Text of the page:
Father and Daughter on the Road to Tora Bora
We met them on an unpaved mountain road in the Safed Koh range, an ill-defined area of 15% inhabited features like small farms, mud-fortress warlord bases, and developed cave systems, and 85% mostly deforested, snow-topped mountains flanked by steep talus slopes alternating with lower inclines pierced by hand-dug horizontal wells easily identified by lines of vertical access holes. For millennia, workers have dug these wells, called karezes, to bring meltwater from glaciers down to the villages. A century ago, the British tried to dominate the region with an India-style Raj, but resistance fighters used the karez tunnels to escape and outflank British forces leading the Empire to excuse Afghanistan from forced participation.
Our patrol had stopped to look at such a karez when, walking along the road toward us from the direction we were headed, came this man named Gul Yar carrying his young daughter Nahzy asleep on his shoulders. In addition to Nahzy, he carried an embroidered woollen bag so heavy he immediately sat it on the ground when he stopped at the front of our first vehicle.
He spoke a lot of Farsi, a little Arabic and almost no English. Our guys spoke some Farsi and Arabic. Gul Yar, meaning Flower Lover, said he was a farmer at (redacted), a village two kilometers up the road. Though we struggled to understand him, I rather liked Gul Yar. Maybe it was the twinkle in his eyes, or the way he was not pushy or beggarly. I glanced at his daughter asleep on his shoulders. I pointed at my camera and then at him. He signalled okay.
Our guys wanted to grill the man. They asked him where he lived, what he did, where he was going, what was in his bag, if he had seen armed men on the road ahead, and if he used the karezes to travel. Gul Yar said he was going for a week-long visit with family members at (redacted), a village six clicks back down the road. Staring at a line of regularly-spaced karez access holes used by workers, he readily admitted it was a job he knew well. “Everyone shares karez duties,” he emphasized. The guys seemed unimpressed, but I appreciated being enlightened.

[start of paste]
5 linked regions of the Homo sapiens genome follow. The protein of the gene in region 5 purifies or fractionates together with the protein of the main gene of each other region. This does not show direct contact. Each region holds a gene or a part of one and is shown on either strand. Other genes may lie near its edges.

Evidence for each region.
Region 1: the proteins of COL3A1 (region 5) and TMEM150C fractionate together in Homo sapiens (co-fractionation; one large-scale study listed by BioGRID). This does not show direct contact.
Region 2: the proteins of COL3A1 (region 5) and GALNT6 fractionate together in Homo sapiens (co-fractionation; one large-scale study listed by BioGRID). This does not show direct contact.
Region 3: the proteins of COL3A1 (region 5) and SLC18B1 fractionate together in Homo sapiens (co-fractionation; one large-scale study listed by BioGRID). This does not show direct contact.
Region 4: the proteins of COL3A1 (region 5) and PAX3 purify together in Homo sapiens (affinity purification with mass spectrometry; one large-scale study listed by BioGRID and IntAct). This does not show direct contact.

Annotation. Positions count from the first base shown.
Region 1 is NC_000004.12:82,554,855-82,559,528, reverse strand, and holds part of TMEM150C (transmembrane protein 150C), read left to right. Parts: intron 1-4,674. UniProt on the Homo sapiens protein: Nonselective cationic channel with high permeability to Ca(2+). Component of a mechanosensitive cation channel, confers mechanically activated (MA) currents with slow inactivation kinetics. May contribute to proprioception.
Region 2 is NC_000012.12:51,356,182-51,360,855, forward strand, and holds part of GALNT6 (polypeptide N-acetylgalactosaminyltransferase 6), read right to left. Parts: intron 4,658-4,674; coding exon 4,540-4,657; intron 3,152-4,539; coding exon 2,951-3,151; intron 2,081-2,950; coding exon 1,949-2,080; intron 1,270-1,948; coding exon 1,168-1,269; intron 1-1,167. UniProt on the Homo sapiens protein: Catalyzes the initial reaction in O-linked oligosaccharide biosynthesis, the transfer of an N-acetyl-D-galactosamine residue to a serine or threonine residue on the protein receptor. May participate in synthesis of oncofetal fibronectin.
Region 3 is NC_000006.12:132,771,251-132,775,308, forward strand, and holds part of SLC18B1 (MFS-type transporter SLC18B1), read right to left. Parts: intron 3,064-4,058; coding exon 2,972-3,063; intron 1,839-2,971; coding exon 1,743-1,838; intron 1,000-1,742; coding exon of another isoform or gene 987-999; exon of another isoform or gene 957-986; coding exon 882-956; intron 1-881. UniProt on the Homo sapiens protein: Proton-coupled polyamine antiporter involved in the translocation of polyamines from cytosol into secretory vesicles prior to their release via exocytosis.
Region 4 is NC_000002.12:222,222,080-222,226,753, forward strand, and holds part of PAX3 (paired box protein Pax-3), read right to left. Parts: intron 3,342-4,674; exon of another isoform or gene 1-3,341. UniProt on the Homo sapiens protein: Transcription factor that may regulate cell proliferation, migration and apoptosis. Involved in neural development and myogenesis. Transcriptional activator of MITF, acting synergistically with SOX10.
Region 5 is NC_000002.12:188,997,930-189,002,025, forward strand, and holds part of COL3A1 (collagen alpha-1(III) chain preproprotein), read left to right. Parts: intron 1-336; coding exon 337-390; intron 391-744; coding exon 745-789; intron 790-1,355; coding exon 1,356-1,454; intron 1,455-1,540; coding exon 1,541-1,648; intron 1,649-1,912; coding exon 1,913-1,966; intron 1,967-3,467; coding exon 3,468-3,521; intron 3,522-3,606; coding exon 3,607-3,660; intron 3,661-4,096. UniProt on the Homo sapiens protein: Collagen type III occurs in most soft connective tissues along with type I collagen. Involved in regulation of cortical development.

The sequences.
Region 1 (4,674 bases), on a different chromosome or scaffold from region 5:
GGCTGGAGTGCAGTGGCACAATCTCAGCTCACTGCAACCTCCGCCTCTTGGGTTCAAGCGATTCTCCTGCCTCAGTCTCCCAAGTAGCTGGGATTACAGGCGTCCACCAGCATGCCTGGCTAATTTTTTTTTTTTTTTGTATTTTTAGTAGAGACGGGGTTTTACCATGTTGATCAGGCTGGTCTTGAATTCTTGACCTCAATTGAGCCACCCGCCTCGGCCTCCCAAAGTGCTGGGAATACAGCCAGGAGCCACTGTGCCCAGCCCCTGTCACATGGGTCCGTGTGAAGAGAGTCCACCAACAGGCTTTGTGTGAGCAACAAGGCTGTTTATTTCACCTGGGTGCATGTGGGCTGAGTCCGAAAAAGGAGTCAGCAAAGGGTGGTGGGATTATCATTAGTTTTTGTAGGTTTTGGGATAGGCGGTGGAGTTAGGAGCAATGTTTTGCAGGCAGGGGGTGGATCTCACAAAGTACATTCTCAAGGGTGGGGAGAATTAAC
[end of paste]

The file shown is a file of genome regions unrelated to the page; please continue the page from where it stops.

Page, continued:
Pressed for more information by my associates, Gul Yar talked about the caves we had spotted on the other side of the valley, caves where he may, or may not have lived himself. Language and secrets gum up communications here. Locals might lie to westerners out of defensive habit, or Gul Yar could even be bragging. According to rumours, wealthy people and war lords are often folk heroes here, reputed to sometimes live in caves equipped with generators and other modern conveniences. I noticed several pairs of binoculars were already pointing at the cave-riddled cliffs. The guys later told me they had seen men with families, electronics, and all kinds of things inside the spiffed-up caves.
Gul Yar accepted our offer for a ride to the village where he and his daughter were going when we met them. He thanked us profusely when he realized we were doing them a favor because that village was opposite of the direction we were traveling. I noticed Gul Yar was formally polite in a jungly sort of way, ‘jungly’ being a term dating back to the old British Raj. It refers to tribal people living in the outback far from the nearest villages. It is pretty much a racist term, but I frequently heard it while I was embedded ‘in country’. Life is primitive and rough out there, and sometimes the men attend to different mores than we are accustomed to back home. I use the term here because it is part of the story's truth, but nevertheless, I apologize.
That village Gul Yar and Nahzy were headed toward had been cleared only yesterday by another unit that also blew up some tunnels linking to the karez system to discourage al-Qaeda operatives from returning. In anticipation of more Coalition bombing, we left the area the very next day. Three days later, both villages were bombed. Every structure was demolished and every civilian killed.
W Goodwin is a writer and visual artist bound by blood and experience to salt water, and directed by mixed genetics to explore uncommon places and themes. W graduated from UCLA (biology and English), plowed through graduate studies in biochemistry, studied scientific photography, traveled the world, taught high school and university-level sciences, raised two excellent children and founded two so-so businesses, including an ocean enterprise in San Diego from whence this story was born. W’s short stories and artwork have appeared in more than a few publications including some well-known literary journals and websites.